Now, jumping ahead to the eighth generation, here's IGN's comparison of Assassin's Creed IV: Black Flag on the PS3, Xbox 360, Wii U, and PS4.
While some gamers, who obsessively notice every last drop of rain or bead of sweat, might spot the differences, they aren't that obvious to average gamers. While the differences might be a bit easier to spot on large HDTVs, the basic gaming experience between these cross-platform titles is roughly the same.
There are also new comparisons between the Xbox One and PS4 versions of Konami's (NYSE: KNM ) Metal Gear Solid V: Ground Zeroes that some sites claim prove the PS4's graphical superiority. Yet again, to most gamers, those differences simply aren't that apparent.
Sensory overload and the imminent death of triple A games
Movie fans probably remember the first time they saw CGI dinosaurs in the original Jurassic Park (1993) They probably also remember the two-and-a-half hour long explosion known as Transformers: Dark of the Moon (2011). The first Jurassic Park only cost $63 million to make, while the third Transformers film cost $195 million. Yet the former title has arguably aged much better than the latter.
That's exactly the problem facing the video game industry today -- triple A games are getting ridiculously expensive to make, and it's getting increasingly difficult to recoup production costs. Gamers are demanding Hollywood-like special effects, and games have reached a tipping point of sensory overload more akin to Dark of the Moon than Jurassic Park.
In an August 2012 interview for Edge Online, Assassin's Creed 3 creative director Alex Hutchinson called triple A titles the "last of the dinosaurs," which could buckle under the weight of their Hollywood-like production budgets. GTA V, for example, cost a whopping $266 million to make -- higher than the $220 production of Disney's (NYSE: DIS) The Avengers.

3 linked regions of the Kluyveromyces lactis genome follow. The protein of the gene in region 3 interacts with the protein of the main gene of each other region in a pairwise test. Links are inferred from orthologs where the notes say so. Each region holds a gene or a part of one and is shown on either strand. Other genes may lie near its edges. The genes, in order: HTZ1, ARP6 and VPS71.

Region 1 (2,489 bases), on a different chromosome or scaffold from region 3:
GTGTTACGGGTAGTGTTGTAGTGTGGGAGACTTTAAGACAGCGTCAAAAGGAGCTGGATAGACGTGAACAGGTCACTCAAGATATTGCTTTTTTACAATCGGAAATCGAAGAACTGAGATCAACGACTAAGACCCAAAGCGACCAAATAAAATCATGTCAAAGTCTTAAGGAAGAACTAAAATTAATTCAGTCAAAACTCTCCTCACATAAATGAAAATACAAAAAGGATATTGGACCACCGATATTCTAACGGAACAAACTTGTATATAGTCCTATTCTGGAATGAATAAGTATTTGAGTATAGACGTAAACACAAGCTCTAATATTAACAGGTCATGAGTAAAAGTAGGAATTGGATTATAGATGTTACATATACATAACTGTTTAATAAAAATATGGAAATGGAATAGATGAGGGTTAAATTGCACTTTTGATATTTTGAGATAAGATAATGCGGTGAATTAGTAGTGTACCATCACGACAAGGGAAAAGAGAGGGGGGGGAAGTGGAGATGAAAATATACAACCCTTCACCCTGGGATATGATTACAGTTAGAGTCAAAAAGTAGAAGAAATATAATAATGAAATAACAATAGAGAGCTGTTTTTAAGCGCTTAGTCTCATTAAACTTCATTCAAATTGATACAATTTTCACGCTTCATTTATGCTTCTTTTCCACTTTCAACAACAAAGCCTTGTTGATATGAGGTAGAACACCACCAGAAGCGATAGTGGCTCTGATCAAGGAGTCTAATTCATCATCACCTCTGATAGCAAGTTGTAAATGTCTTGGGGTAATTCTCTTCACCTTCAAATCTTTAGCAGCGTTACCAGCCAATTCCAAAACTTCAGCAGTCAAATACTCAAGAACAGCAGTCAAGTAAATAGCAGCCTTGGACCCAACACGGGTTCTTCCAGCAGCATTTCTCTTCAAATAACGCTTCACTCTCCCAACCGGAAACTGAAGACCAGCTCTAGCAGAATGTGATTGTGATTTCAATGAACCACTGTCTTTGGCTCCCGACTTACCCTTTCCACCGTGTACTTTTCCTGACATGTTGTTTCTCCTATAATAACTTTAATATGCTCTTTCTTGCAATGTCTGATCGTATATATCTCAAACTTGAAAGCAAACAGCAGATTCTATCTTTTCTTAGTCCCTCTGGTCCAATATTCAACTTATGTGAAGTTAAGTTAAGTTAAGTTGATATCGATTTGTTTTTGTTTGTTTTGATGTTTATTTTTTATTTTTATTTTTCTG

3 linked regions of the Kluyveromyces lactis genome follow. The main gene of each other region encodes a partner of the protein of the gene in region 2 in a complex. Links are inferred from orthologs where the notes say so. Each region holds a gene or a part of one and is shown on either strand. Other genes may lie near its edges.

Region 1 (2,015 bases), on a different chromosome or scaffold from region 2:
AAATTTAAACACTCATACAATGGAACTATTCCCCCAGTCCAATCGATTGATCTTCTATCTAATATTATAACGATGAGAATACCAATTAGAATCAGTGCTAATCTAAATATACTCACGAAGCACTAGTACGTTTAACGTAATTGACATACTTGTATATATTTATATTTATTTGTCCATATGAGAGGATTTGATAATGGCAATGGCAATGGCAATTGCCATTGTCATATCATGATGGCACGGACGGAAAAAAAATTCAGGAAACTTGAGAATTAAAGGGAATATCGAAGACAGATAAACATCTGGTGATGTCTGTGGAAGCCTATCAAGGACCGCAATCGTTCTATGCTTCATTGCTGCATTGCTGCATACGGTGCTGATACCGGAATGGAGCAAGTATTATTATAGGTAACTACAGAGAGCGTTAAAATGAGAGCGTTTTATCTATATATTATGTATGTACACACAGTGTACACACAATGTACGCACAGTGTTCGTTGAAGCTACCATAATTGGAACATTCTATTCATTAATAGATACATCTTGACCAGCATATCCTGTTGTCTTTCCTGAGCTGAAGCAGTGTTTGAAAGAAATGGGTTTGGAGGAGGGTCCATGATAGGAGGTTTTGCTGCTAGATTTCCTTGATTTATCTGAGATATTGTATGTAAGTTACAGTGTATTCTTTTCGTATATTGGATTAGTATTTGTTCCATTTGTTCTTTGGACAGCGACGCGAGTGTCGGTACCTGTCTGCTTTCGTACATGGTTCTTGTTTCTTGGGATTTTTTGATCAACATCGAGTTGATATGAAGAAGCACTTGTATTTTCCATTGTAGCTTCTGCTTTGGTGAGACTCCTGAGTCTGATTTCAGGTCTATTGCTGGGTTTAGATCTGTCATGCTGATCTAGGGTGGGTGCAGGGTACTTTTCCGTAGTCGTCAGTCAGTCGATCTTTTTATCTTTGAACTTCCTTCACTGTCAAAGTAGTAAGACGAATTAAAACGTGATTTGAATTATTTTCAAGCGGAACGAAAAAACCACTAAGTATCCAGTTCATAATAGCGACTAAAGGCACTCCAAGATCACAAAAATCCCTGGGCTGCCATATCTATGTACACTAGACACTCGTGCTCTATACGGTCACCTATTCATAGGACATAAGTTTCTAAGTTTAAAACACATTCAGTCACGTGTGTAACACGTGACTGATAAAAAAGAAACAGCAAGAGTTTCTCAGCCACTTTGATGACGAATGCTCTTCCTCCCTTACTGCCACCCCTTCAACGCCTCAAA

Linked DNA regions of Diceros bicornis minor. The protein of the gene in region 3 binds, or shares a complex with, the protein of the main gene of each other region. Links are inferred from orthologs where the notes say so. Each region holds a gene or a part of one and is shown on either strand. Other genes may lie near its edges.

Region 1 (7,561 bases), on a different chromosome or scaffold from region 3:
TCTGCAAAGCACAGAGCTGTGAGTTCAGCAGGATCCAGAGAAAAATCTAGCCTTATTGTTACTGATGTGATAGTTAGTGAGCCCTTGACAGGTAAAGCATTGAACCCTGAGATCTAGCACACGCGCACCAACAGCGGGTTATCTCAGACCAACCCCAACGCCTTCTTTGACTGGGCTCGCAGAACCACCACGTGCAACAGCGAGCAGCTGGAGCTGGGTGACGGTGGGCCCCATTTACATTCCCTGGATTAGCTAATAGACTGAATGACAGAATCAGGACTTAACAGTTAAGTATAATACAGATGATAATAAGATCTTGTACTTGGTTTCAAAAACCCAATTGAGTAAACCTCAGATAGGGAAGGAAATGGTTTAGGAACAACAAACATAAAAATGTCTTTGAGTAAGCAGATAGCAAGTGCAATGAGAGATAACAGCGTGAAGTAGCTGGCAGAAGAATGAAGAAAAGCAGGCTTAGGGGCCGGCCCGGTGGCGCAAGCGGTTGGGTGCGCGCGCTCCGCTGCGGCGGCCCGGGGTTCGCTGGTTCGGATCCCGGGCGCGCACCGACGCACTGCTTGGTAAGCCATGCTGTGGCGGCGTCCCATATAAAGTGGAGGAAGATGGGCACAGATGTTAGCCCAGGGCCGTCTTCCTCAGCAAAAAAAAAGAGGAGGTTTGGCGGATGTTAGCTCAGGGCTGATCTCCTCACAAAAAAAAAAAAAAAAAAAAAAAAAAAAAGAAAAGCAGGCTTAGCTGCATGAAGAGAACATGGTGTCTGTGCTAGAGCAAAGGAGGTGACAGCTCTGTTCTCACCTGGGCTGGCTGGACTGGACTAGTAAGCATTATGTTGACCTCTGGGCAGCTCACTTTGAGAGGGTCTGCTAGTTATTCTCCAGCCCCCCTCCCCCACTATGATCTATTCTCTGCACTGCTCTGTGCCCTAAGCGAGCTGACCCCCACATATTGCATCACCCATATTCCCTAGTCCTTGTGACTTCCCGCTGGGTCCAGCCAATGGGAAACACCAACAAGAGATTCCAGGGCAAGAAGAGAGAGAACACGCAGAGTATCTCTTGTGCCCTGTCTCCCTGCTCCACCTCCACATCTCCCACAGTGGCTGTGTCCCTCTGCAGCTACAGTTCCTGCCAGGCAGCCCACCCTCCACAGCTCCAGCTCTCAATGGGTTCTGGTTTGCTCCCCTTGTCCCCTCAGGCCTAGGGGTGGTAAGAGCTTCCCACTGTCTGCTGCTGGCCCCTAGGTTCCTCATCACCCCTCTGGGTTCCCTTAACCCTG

The greatest games don't need the greatest graphics
Yet when we look at the top five best selling games of all time -- Wii Sports (2006, 81.9 million units), Super Mario Bros. (1985, 40.2 million units), Mario Kart Wii (2008, 34.3 million units), Wii Sports Resort (2009, 32.2 million units), and Pokemon Red/Blue/Green (1996, 31.4 million units) -- none of them were big budget graphical spectacles. Instead, they were simply fun games that appealed to gamers of all ages.
More importantly, they were all made by Nintendo, which makes the lowest priced and lowest powered eighth generation console, the Wii U. This means that there is still an untapped market for fun games with less emphasis on photorealistic graphics. In addition, the latest trailer for Nintendo/Monolith Soft's upcoming Wii U title X demonstrates that its graphics can still hold its own against the PS4 and the Xbox 360:
The bottom line
I may sound old fashioned when I say this, but beautiful graphics simply aren't required for a great game. Simply take a look at Minecraft, a title with 1990s graphics that has nonetheless charmed gamers and sold over 35 million copies worldwide.
It will be interesting to see where home gaming consoles will be headed after the eighth generation -- just how much better can video game graphics get, and how much higher will their production budgets rise?
What do you think, fellow gamers? Has the industry become so obsessed over graphics that it has lost sight of how to make fun, compelling games? Let me know your thoughts in the comments section below!